In many ways, CES is becoming the North American version of Cannes. It’s a fantastic way to check in at the start of the year, make connections, and see what’s happening across the tech and video advertising industry.
While the original draw of CES was all the latest gadgets and devices, more and more of the action is happening at offsite events. In fact, when Pixability’s leadership team hit CES 2020 in Las Vegas earlier this month, we never even made it to the show floor. And most of the people we spoke with never did either. But as much as I wanted to see some of the sessions or check out the latest internet-connected toaster, there simply wasn’t the time or need. Instead of buying the exhibit badge, we found much more value in making connections at mixers or at offsite meetings. It was a busy, productive trip, with over 20 meetings over two and half days — in fact, I walked over 10 miles on the first day alone.
The Aria Hotel is the epicenter of ad tech at CES, with nearly every vendor on the LUMAscape represented. From there, we found that overall, the temperature at CES had changed — there was a much greater focus on efficiency and productivity. Across the board, it seemed like people were there to do business. It was a welcome change — in previous years, many were simply at the convention to hit all the vendor parties and stay out too late. Throughout the trip, we found that people were interested in leaning in, forging partnerships, and doing business.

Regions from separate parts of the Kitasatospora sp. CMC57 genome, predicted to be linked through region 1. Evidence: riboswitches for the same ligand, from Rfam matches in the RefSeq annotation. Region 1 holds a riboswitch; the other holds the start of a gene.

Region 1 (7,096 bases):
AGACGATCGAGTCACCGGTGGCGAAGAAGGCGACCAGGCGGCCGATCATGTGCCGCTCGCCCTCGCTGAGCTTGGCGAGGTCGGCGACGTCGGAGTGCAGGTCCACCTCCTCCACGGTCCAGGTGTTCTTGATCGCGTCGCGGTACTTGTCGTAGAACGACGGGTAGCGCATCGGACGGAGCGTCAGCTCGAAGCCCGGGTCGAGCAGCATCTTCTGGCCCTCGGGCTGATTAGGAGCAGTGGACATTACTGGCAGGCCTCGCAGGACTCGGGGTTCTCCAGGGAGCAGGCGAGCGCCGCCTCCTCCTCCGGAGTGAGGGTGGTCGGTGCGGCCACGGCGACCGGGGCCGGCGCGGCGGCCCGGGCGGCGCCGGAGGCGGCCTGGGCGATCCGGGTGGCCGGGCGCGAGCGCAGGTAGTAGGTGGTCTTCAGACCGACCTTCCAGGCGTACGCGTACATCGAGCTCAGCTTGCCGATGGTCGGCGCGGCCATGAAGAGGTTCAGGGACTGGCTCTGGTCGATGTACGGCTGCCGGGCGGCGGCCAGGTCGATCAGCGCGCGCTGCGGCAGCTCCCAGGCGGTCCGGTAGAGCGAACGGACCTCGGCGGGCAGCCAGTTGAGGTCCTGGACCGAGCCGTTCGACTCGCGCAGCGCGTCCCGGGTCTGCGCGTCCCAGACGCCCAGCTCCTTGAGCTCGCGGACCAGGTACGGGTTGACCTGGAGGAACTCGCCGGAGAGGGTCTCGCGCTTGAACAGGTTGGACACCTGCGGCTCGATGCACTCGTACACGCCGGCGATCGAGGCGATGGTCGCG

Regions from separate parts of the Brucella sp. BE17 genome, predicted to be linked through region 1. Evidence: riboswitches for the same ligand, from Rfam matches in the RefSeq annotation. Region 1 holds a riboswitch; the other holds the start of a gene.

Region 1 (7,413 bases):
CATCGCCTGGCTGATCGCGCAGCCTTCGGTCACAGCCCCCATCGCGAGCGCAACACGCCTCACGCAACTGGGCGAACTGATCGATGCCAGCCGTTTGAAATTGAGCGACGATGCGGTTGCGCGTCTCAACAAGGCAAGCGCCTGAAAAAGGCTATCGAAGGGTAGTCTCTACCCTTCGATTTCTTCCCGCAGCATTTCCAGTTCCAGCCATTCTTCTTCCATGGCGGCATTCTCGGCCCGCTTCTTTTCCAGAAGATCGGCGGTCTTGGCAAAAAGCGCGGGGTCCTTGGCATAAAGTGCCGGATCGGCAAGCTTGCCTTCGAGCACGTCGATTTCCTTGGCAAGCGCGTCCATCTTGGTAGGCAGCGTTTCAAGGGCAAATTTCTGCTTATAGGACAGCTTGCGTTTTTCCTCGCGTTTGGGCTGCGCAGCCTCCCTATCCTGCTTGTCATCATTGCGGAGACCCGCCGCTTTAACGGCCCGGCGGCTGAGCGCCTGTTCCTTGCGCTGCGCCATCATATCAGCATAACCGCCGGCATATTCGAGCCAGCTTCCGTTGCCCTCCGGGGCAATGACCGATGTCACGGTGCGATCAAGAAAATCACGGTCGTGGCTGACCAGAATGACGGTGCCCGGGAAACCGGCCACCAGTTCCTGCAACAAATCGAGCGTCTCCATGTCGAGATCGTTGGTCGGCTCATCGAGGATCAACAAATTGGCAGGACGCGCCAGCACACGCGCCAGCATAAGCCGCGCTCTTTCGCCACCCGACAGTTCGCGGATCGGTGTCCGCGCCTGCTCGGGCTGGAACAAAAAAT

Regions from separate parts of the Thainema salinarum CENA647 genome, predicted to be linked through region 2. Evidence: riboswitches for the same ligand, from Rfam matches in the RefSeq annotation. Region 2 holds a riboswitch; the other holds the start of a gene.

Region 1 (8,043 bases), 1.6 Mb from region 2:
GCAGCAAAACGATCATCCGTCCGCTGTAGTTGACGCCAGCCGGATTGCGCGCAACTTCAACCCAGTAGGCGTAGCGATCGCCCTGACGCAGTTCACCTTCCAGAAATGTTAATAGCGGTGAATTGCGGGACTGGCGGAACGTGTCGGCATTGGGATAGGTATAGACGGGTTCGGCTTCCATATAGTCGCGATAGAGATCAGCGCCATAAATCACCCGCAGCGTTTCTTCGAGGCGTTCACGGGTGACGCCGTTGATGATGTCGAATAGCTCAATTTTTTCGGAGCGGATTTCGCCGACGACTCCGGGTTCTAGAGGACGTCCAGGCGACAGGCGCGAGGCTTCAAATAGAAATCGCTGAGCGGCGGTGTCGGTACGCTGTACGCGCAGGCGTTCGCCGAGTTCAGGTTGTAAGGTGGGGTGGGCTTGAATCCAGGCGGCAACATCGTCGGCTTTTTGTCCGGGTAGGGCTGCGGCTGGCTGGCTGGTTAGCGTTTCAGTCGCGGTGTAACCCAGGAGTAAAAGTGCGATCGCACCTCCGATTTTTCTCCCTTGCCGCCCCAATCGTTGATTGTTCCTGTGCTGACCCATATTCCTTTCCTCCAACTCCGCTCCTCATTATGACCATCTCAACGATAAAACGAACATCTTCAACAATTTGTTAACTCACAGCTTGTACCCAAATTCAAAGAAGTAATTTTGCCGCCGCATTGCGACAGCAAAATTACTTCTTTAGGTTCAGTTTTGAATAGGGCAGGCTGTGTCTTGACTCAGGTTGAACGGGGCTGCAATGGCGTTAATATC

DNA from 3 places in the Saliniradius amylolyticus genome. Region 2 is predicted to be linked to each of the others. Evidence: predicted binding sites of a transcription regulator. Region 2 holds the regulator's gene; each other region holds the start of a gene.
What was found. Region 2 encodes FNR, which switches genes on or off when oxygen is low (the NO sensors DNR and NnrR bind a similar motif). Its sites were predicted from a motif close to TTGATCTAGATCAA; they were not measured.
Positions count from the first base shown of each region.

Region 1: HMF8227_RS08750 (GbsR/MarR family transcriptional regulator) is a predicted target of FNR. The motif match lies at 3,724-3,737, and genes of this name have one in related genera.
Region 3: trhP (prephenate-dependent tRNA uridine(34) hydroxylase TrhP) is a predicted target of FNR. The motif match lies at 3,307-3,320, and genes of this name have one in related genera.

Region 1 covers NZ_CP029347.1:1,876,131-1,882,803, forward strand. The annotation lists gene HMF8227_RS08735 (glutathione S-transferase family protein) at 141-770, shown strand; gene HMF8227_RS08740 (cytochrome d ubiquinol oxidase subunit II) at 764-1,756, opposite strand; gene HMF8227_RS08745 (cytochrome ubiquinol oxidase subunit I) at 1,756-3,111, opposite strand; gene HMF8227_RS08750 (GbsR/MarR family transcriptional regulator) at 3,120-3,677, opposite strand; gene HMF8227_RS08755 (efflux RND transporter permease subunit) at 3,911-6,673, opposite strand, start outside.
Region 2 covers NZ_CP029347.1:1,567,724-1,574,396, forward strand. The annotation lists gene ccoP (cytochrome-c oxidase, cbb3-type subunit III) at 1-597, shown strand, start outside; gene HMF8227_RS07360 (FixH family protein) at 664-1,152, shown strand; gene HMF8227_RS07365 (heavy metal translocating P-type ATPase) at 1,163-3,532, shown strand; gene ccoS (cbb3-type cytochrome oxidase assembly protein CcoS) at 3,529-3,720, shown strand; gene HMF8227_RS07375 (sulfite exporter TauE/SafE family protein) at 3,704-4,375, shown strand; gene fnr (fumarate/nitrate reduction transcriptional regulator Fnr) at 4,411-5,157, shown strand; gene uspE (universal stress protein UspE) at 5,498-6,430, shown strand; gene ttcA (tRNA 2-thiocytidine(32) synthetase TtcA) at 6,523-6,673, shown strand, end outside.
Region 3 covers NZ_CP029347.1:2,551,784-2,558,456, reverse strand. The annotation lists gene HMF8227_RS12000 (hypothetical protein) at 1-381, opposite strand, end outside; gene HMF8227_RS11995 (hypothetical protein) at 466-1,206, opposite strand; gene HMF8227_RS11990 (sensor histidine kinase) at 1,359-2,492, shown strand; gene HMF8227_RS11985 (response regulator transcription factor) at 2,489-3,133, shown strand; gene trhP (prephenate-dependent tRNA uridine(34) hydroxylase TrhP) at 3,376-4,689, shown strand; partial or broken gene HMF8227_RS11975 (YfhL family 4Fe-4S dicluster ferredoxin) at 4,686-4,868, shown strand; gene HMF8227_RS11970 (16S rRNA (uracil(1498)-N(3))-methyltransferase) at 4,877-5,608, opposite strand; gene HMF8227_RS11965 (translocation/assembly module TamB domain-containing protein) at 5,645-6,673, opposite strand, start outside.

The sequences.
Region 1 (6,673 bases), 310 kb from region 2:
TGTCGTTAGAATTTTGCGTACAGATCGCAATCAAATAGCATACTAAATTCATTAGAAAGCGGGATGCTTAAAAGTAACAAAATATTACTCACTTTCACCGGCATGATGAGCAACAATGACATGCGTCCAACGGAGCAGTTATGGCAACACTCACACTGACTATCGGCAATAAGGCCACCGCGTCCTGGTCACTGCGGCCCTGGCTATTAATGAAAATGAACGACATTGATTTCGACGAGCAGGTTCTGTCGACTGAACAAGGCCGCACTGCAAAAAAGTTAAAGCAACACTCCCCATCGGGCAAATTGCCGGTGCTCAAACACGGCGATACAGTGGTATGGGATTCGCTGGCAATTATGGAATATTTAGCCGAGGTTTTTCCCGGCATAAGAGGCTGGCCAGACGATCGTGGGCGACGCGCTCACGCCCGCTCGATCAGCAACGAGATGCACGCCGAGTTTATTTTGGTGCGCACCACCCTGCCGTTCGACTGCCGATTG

Also, swag is apparently back in style this year. I left with four different portable batteries.
Here’s what we found at CES:
Everyone wants a piece of Connected TV
The Connected TV space is going to be huge. And if CES is any indicator, it’s going to be crowded too. With increasing consolidation in the ad tech ecosystem, we can expect greater focus around going after Connected TV money. The challenge becomes how ad tech players can differentiate themselves and their product, and work with and across the larger Connected TV platforms. Throughout our time at CES, Amazon Fire TV and Roku increasingly showed they could do just that. Many new connected TV screens ship with its software built-in, Roku offers a compelling solution with a broad reach among living room screens both with and without cable packages, helping marketers reach a wider than audience than through linear TV ads alone. Amazon Fire TV also continues to grow, and is unique in its ability to tie back video to deep-funnel activity on Amazon.com, such as purchases, new-to-brand purchases, and add-to cart. And as we’ve previously illustrated, YouTube is the elephant in the room for connected TV, with more living room viewers than any other platform.
It’s all about data
Content may be key for platforms — but for ad tech providers, data is the holy grail. It’s data, and how marketers scale and leverage that data, that’s going to drive business results and uncover the insights that can make or break a marketing strategy. Data and its uses were at the core of every meeting we attended.
Focus on partnerships
Many companies have found success going down their own path, but this CES we found an increased focus on partnerships. By going down the partner path, businesses can go to market faster, learn from each other’s mistakes, test and iterate product strategies, and combine their resources. It’s a way to make 1+1=3.
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